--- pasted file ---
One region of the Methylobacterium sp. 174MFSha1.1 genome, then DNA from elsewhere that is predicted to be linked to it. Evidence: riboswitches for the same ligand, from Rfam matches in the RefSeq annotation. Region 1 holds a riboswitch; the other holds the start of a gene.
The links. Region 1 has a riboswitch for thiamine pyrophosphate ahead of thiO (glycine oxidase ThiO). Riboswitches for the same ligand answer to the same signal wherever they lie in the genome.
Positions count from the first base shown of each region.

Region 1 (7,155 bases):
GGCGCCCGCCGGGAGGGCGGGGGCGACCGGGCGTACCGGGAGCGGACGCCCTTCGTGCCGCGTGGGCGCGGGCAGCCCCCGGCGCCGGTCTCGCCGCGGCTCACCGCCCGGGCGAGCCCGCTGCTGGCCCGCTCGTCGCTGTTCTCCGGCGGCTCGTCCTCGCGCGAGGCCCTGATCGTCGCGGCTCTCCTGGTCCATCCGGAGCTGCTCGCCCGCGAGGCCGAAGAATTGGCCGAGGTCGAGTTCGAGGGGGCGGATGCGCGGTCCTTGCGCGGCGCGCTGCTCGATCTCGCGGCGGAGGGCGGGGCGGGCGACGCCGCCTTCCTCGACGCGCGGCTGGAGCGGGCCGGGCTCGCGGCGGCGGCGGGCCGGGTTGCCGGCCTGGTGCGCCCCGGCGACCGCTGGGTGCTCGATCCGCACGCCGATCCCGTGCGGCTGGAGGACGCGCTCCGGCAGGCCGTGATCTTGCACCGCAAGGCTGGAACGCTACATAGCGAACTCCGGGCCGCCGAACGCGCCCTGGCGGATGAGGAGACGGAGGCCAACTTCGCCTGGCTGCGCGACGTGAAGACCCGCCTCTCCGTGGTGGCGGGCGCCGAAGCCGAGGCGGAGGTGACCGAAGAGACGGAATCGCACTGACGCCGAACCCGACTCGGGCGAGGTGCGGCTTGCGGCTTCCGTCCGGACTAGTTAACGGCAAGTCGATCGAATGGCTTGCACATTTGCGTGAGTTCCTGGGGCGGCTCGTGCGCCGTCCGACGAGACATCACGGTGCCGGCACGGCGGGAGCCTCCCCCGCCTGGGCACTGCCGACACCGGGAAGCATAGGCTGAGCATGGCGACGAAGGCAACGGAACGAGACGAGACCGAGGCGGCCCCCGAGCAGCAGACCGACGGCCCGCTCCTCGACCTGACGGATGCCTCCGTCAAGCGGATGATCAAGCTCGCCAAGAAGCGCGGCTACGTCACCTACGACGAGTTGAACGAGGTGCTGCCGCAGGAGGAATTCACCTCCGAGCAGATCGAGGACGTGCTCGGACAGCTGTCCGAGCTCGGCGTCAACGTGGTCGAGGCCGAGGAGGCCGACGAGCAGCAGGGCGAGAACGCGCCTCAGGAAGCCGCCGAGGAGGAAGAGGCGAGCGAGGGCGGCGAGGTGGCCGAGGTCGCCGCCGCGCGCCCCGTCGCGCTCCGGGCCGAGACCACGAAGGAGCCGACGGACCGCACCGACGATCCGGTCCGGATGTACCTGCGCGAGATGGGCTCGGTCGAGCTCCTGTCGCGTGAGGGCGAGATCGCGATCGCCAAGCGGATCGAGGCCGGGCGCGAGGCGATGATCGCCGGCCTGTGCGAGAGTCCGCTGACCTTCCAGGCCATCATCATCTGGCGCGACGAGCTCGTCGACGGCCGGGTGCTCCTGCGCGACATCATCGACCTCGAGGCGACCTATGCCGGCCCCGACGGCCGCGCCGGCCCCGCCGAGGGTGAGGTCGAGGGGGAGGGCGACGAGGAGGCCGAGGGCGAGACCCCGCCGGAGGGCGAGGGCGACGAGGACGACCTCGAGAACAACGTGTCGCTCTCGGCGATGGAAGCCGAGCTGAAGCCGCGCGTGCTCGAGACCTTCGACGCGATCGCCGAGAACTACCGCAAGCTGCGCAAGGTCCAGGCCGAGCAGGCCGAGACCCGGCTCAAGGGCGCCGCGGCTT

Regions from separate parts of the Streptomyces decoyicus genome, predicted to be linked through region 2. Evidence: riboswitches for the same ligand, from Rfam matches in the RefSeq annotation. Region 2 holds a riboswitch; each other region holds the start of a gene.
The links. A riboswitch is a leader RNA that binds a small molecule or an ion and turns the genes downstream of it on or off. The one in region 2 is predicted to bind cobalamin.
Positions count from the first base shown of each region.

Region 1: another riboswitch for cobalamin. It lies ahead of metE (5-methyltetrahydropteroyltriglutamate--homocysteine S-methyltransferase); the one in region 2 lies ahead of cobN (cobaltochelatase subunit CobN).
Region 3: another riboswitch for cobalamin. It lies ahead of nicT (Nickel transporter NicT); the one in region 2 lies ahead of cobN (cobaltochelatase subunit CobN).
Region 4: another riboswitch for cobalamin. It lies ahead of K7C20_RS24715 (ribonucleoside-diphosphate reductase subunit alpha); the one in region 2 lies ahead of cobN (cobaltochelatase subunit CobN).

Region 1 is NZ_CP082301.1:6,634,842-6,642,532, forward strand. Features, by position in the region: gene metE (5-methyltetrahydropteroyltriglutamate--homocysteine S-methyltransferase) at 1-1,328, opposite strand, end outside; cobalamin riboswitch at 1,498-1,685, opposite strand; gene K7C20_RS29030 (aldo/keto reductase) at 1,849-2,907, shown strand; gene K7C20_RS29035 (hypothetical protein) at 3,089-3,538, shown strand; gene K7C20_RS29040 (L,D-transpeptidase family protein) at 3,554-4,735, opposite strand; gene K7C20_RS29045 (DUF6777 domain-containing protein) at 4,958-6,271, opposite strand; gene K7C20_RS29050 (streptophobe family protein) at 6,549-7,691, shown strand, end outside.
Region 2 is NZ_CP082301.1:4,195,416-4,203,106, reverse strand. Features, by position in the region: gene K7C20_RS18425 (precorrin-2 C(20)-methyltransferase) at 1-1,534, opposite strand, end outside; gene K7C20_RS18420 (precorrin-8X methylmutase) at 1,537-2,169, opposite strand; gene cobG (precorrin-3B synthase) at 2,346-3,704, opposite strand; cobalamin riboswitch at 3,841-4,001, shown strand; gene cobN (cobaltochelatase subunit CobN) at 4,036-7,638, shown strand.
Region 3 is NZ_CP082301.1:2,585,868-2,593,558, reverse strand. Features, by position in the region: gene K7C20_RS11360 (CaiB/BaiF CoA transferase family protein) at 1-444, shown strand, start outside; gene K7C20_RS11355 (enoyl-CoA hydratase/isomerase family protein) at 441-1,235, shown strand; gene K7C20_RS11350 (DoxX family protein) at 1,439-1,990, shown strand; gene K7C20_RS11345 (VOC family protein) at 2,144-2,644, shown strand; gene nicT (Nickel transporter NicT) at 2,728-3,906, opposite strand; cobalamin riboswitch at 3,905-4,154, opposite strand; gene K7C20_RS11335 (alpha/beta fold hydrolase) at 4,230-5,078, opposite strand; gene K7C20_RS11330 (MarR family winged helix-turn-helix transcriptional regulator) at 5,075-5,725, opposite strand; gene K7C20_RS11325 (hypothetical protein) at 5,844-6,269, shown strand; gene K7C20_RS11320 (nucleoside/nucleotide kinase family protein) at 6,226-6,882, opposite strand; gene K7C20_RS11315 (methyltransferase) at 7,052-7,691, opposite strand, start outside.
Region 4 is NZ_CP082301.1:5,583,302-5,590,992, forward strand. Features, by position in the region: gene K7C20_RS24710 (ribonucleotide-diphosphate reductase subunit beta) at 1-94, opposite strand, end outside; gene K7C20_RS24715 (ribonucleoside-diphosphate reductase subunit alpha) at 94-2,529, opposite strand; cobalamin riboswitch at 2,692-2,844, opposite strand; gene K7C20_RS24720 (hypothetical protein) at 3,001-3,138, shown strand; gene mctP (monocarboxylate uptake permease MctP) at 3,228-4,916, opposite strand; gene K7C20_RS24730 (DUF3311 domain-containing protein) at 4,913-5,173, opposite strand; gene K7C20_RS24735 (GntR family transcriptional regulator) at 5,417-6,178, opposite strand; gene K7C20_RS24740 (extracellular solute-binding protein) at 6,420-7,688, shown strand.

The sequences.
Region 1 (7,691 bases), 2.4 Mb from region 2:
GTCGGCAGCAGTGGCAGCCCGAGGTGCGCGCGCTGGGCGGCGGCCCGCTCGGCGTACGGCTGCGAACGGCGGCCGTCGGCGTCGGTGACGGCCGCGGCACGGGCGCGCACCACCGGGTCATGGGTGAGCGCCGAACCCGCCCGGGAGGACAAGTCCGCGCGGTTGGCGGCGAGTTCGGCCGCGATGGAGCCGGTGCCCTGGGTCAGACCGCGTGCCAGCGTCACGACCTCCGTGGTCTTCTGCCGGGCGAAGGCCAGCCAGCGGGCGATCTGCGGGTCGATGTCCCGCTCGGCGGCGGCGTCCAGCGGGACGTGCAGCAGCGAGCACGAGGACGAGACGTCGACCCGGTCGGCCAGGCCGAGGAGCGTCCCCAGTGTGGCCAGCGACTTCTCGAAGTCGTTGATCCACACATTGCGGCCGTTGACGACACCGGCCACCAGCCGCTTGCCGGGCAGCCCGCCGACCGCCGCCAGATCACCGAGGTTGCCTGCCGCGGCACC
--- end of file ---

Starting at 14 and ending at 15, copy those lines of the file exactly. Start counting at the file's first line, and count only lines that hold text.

Region 3 is NZ_CP082301.1:2,585,868-2,593,558, reverse strand. Features, by position in the region: gene K7C20_RS11360 (CaiB/BaiF CoA transferase family protein) at 1-444, shown strand, start outside; gene K7C20_RS11355 (enoyl-CoA hydratase/isomerase family protein) at 441-1,235, shown strand; gene K7C20_RS11350 (DoxX family protein) at 1,439-1,990, shown strand; gene K7C20_RS11345 (VOC family protein) at 2,144-2,644, shown strand; gene nicT (Nickel transporter NicT) at 2,728-3,906, opposite strand; cobalamin riboswitch at 3,905-4,154, opposite strand; gene K7C20_RS11335 (alpha/beta fold hydrolase) at 4,230-5,078, opposite strand; gene K7C20_RS11330 (MarR family winged helix-turn-helix transcriptional regulator) at 5,075-5,725, opposite strand; gene K7C20_RS11325 (hypothetical protein) at 5,844-6,269, shown strand; gene K7C20_RS11320 (nucleoside/nucleotide kinase family protein) at 6,226-6,882, opposite strand; gene K7C20_RS11315 (methyltransferase) at 7,052-7,691, opposite strand, start outside.
Region 4 is NZ_CP082301.1:5,583,302-5,590,992, forward strand. Features, by position in the region: gene K7C20_RS24710 (ribonucleotide-diphosphate reductase subunit beta) at 1-94, opposite strand, end outside; gene K7C20_RS24715 (ribonucleoside-diphosphate reductase subunit alpha) at 94-2,529, opposite strand; cobalamin riboswitch at 2,692-2,844, opposite strand; gene K7C20_RS24720 (hypothetical protein) at 3,001-3,138, shown strand; gene mctP (monocarboxylate uptake permease MctP) at 3,228-4,916, opposite strand; gene K7C20_RS24730 (DUF3311 domain-containing protein) at 4,913-5,173, opposite strand; gene K7C20_RS24735 (GntR family transcriptional regulator) at 5,417-6,178, opposite strand; gene K7C20_RS24740 (extracellular solute-binding protein) at 6,420-7,688, shown strand.